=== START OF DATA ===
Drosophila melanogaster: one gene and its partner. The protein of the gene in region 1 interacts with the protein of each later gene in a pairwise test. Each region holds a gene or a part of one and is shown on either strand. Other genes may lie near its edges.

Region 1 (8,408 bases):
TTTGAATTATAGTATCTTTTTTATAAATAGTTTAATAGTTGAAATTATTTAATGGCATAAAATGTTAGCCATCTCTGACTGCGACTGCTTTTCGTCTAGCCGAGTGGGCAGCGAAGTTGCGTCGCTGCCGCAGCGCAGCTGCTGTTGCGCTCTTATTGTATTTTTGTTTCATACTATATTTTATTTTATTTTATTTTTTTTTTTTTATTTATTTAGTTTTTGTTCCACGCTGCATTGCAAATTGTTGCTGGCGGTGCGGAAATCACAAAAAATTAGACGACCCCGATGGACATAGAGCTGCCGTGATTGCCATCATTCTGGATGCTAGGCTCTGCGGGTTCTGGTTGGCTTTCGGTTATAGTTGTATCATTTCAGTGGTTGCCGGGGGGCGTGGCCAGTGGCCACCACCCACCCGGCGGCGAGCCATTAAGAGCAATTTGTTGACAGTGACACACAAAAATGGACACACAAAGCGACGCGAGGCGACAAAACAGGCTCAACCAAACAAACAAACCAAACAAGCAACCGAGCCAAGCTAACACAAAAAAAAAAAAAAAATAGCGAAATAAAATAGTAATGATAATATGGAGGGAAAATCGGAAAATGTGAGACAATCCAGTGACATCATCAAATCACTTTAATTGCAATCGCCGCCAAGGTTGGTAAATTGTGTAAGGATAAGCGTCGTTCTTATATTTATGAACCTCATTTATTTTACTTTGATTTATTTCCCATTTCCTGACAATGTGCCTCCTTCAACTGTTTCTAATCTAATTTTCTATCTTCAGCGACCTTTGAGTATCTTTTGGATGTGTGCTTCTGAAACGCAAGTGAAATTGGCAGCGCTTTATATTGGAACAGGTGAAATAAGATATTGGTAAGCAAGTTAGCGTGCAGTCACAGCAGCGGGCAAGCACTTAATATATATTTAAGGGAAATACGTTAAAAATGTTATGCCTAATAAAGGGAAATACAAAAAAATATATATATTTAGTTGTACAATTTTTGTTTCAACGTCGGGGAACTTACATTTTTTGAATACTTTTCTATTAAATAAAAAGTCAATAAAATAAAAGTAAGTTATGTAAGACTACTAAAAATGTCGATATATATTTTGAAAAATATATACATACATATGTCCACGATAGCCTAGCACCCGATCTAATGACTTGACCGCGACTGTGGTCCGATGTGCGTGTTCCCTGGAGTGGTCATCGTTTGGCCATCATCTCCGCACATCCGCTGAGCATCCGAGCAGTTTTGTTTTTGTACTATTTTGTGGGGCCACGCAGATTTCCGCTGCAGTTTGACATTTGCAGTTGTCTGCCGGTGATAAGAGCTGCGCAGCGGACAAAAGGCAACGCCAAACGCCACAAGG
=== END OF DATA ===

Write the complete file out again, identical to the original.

Drosophila melanogaster: one gene and its partner. The protein of the gene in region 1 interacts with the protein of each later gene in a pairwise test. Each region holds a gene or a part of one and is shown on either strand. Other genes may lie near its edges.

Region 1 (8,408 bases):
TTTGAATTATAGTATCTTTTTTATAAATAGTTTAATAGTTGAAATTATTTAATGGCATAAAATGTTAGCCATCTCTGACTGCGACTGCTTTTCGTCTAGCCGAGTGGGCAGCGAAGTTGCGTCGCTGCCGCAGCGCAGCTGCTGTTGCGCTCTTATTGTATTTTTGTTTCATACTATATTTTATTTTATTTTATTTTTTTTTTTTTATTTATTTAGTTTTTGTTCCACGCTGCATTGCAAATTGTTGCTGGCGGTGCGGAAATCACAAAAAATTAGACGACCCCGATGGACATAGAGCTGCCGTGATTGCCATCATTCTGGATGCTAGGCTCTGCGGGTTCTGGTTGGCTTTCGGTTATAGTTGTATCATTTCAGTGGTTGCCGGGGGGCGTGGCCAGTGGCCACCACCCACCCGGCGGCGAGCCATTAAGAGCAATTTGTTGACAGTGACACACAAAAATGGACACACAAAGCGACGCGAGGCGACAAAACAGGCTCAACCAAACAAACAAACCAAACAAGCAACCGAGCCAAGCTAACACAAAAAAAAAAAAAAAATAGCGAAATAAAATAGTAATGATAATATGGAGGGAAAATCGGAAAATGTGAGACAATCCAGTGACATCATCAAATCACTTTAATTGCAATCGCCGCCAAGGTTGGTAAATTGTGTAAGGATAAGCGTCGTTCTTATATTTATGAACCTCATTTATTTTACTTTGATTTATTTCCCATTTCCTGACAATGTGCCTCCTTCAACTGTTTCTAATCTAATTTTCTATCTTCAGCGACCTTTGAGTATCTTTTGGATGTGTGCTTCTGAAACGCAAGTGAAATTGGCAGCGCTTTATATTGGAACAGGTGAAATAAGATATTGGTAAGCAAGTTAGCGTGCAGTCACAGCAGCGGGCAAGCACTTAATATATATTTAAGGGAAATACGTTAAAAATGTTATGCCTAATAAAGGGAAATACAAAAAAATATATATATTTAGTTGTACAATTTTTGTTTCAACGTCGGGGAACTTACATTTTTTGAATACTTTTCTATTAAATAAAAAGTCAATAAAATAAAAGTAAGTTATGTAAGACTACTAAAAATGTCGATATATATTTTGAAAAATATATACATACATATGTCCACGATAGCCTAGCACCCGATCTAATGACTTGACCGCGACTGTGGTCCGATGTGCGTGTTCCCTGGAGTGGTCATCGTTTGGCCATCATCTCCGCACATCCGCTGAGCATCCGAGCAGTTTTGTTTTTGTACTATTTTGTGGGGCCACGCAGATTTCCGCTGCAGTTTGACATTTGCAGTTGTCTGCCGGTGATAAGAGCTGCGCAGCGGACAAAAGGCAACGCCAAACGCCACAAGG